The Ancient Saunas are two ancient caves dug into the side of the mountain on the northern side around the end of the 1800s for achieving natural sweating rooms, and subsequently coated with masonry.
A few minutes in the cave was all that was necessary, this caused profuse sweating and forced people to breathe heavily the intense sulphurous vapors that spewed out there.
For this reason they were considered excellent for curing respiratory problems, diseases of the skin and rheuma.
The natural sweat rooms were in addition well known since Ancient Times and were one of the thermal attractions of the Phlegreaen Fields.

Pozzuoli, Via Solfatara 161 (Naples)

All days from 8.30 to one hour before sunset

EUR 5,50 Adults
EUR 3,50 for European Union members under 10 years old
Free Entrance for European Union members under 4 years old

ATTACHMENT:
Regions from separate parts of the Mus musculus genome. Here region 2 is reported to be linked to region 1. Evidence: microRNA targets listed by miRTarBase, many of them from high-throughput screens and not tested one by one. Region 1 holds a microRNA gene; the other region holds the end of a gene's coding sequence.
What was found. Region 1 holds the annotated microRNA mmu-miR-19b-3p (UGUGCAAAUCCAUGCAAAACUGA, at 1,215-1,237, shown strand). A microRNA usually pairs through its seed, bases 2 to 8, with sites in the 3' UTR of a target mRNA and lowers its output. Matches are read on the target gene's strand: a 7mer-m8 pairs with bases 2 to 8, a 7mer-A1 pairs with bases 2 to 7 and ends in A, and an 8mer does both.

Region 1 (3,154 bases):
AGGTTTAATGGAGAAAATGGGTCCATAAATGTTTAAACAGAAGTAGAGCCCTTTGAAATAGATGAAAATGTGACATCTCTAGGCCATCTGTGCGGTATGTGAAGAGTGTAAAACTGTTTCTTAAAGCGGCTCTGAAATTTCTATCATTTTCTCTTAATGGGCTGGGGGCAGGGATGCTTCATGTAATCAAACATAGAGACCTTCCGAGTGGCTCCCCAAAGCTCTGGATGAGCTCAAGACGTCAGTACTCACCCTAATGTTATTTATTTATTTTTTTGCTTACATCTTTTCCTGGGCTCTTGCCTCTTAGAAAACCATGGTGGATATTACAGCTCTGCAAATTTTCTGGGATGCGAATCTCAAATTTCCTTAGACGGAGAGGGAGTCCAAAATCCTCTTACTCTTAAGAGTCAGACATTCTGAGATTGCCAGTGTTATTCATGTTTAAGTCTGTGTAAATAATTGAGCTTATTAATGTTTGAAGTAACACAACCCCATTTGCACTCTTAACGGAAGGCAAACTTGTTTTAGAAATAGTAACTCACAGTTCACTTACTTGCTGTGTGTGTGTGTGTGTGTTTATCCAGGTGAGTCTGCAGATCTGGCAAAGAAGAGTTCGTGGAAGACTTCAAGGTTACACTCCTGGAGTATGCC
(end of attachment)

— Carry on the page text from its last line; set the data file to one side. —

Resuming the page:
20% discount with Campania Artecard

Additional Notes
The Solfatara Volcano is a site of CAMPANIA ARTECARD circuit

How you can get there from the Hotel
From the Piazza Amedeo Station take line 2 on the subway, in the direction of Pozzuoli, and get off in Pozzuoli (seventh stop); proceed by by bus from n° P9: the Solfatara Volcano is in Via Solfatara 161 (at about 800 metres from the Pozzuoli subway Station).

Excursion of Solfatara Volcano is included in itinerary of Phlegraean Fields excursion available and organized by the Hotel.
In order to know all excursion details of Phlegraean Fields kindly click the link below

Solfatara Volcano Excursion